Clean drinking water is a basic human right

Is our government signalling a green light for the further privatisation of water services?

New Zealand's decision to abstain from supporting a UN resolution declaring access to clean drinking water as a basic human right is deeply disappointing. Equally unfortunate is the scant coverage that this important issue received in our mainstream media.

The UN declaration, which was passed by 122 member states on 28 July this year, “declares the right to safe and clean drinking water and sanitation as a human right that is essential for the full enjoyment of the right to life”. Member countries were urged to “scale up efforts to provide safe, clean, accessible and affordable water and sanitation for all,” according to the resolution.

The Ministry of Foreign Affairs and Trade’s excuse for New Zealand’s abstention at the UN - that it hadn't time to assess the implications – should be taken with a grain of salt. Globally, over 880 million people still lack access to clean drinking water, more than 2.6 billion people lack access to adequate sanitation, and each year 1.5 million children under five years old die as a result of water- and sanitation-related disease. Supporting the declaration would have provided a clear signal to the international community that New Zealand is seriously committed to playing its part to ameliorate these shocking statistics.

It is no secret that around the world, powerful commercial interests are continuing to drive the privatisation of water services. In the scramble to make profits from the sale and supply of water, these corporations have been backed by the World Bank and the IMF, which have often made the release of finance to developing countries struggling with debt repayment conditional on the deregulation of water services. Of course, this is generally couched on the grounds of improving efficiency. Yet the experience of many developing countries has been precisely the opposite – the privatisation of water services has led to rising prices and deteriorating water quality. Consequently, the most vulnerable and marginalised in society are deprived of access to clean drinking water, a basic necessity of life, and the result has been the exacerbation of health and social inequalities.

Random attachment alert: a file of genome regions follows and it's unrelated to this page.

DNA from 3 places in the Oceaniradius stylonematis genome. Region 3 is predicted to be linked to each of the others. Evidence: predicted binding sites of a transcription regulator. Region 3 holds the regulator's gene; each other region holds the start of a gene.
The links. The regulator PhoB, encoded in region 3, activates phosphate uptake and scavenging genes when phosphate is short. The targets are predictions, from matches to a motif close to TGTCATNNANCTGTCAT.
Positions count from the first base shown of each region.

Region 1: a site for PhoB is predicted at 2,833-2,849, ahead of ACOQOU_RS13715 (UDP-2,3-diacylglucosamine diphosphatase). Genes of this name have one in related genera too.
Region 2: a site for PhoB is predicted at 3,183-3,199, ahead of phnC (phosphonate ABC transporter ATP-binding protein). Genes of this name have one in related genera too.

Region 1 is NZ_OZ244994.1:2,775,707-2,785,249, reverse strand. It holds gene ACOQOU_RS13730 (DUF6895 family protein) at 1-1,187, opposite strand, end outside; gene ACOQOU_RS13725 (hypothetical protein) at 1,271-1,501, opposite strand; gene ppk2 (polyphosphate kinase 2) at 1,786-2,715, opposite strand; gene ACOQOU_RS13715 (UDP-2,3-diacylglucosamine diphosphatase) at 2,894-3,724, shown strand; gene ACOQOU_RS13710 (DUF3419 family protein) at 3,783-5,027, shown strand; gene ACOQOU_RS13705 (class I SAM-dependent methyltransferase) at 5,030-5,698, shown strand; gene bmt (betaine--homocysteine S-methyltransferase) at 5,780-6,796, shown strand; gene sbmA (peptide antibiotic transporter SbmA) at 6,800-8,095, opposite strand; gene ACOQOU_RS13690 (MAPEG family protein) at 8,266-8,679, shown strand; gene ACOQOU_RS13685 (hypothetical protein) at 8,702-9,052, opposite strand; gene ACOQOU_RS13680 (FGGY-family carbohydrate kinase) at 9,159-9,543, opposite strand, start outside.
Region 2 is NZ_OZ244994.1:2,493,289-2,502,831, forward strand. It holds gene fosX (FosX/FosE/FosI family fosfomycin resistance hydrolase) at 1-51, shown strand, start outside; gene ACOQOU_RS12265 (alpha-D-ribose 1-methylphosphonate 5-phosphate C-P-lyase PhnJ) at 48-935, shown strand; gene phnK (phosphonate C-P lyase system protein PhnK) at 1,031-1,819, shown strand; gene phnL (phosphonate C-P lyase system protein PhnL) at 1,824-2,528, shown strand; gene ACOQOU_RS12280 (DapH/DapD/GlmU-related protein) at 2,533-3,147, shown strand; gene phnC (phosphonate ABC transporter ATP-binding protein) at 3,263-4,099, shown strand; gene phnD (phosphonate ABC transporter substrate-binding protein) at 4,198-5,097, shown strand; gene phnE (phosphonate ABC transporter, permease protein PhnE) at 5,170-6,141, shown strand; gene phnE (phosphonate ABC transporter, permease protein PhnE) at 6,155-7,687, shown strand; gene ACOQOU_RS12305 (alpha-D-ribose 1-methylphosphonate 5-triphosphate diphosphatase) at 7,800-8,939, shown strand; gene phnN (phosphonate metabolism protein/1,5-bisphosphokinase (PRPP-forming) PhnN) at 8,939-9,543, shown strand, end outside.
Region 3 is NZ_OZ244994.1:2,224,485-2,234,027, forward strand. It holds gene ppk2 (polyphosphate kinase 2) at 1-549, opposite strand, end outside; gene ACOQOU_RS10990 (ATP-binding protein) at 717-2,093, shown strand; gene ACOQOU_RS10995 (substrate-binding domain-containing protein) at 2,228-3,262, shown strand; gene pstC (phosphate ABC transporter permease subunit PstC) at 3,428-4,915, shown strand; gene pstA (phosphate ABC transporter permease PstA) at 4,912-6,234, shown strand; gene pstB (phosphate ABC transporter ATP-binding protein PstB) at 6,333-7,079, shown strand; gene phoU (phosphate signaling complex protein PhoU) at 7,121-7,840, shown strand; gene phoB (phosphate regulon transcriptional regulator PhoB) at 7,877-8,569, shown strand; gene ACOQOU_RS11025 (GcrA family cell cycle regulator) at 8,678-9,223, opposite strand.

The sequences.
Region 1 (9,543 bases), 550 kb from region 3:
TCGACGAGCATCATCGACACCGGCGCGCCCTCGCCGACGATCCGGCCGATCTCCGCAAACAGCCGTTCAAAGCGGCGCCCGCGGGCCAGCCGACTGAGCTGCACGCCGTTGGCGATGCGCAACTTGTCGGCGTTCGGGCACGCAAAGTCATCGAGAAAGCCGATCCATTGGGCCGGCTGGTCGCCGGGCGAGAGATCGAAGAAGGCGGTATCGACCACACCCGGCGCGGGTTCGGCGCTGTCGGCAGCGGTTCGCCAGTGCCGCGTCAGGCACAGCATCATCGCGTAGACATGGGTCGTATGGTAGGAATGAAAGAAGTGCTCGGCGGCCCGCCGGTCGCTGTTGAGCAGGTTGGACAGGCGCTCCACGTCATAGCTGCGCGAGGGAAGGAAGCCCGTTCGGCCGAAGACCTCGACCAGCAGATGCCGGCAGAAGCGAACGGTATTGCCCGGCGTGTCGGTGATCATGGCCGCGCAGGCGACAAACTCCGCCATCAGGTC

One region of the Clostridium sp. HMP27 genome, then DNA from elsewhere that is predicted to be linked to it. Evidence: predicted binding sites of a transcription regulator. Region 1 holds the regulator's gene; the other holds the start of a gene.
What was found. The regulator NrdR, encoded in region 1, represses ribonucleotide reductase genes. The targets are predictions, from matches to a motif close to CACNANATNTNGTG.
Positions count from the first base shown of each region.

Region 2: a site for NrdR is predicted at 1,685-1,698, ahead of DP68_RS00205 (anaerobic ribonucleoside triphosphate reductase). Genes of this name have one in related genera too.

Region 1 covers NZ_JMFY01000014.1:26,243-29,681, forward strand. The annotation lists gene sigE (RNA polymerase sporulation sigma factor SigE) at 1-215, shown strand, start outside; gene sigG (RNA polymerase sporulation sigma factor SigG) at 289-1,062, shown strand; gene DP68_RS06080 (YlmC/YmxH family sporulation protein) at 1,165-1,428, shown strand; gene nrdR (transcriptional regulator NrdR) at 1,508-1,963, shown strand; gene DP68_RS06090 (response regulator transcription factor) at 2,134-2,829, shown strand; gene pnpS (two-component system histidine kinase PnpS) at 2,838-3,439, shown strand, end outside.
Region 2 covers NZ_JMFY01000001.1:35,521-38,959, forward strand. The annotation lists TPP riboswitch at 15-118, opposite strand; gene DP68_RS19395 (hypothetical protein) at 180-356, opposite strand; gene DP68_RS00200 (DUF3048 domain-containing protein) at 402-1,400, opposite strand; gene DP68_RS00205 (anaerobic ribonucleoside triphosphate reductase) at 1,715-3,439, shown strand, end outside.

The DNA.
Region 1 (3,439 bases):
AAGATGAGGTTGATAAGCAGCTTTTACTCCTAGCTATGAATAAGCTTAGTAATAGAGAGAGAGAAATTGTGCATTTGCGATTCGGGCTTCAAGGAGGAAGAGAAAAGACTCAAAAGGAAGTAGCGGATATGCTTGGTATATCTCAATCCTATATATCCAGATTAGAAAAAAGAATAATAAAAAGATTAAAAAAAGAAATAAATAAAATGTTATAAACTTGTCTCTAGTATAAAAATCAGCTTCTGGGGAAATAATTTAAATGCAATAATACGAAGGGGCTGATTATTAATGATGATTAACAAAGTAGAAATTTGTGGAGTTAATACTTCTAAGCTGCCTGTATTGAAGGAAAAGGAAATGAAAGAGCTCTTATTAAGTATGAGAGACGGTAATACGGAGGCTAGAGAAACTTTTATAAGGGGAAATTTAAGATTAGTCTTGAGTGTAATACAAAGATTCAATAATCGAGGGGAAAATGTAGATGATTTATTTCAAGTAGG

There can be little doubt that New Zealand’s reticence to endorse a declaration proposing clean, accessible and affordable water for all is a reflection of the government’s concern about the impact that such a position would have on the growing number of free trade agreements (FTAs) we have signed or are in the process of negotiating. The inclusion of services such as water provision is a common source of contention in many FTAs between developed and developing nations, with developed nations (including New Zealand) frequently insisting on the inclusion of services in such agreements.

Yet there is something inherently repugnant about rich countries extracting concessions to enable their own companies to profit from the sale and supply of water to some of the poorest people on the planet. Clean drinking water should not be treated as a commodity to be traded and sold. As Vandana Shiva writes in Water Wars, “The water crisis is the most pervasive, most severe, and most invisible dimension of the ecological devastation of the earth.”

Furthermore, competition over water resources has been identified as a major source of future geopolitical conflicts. By not supporting the importance of equitable, safe and clean drinking water as an integral component of the realisation of human rights, our government is shying away from addressing these stark realities, and in the process, is undermining New Zealand’s self-professed image as a ‘good international citizen’.

And there is another more shameful facet to this debate that strikes even closer to home. The polluted status of many of our rivers and waterways is well known (though not something that is advertised in our tourist brochures). Much less talked about is the fact that drinking water quality in many rural areas across Godzone fails to meet minimum safety standards, with high levels of faecal contamination and heavy metals. For a country blessed with abundant rainfall and such a low population, this is more than disappointing – it is a national disgrace.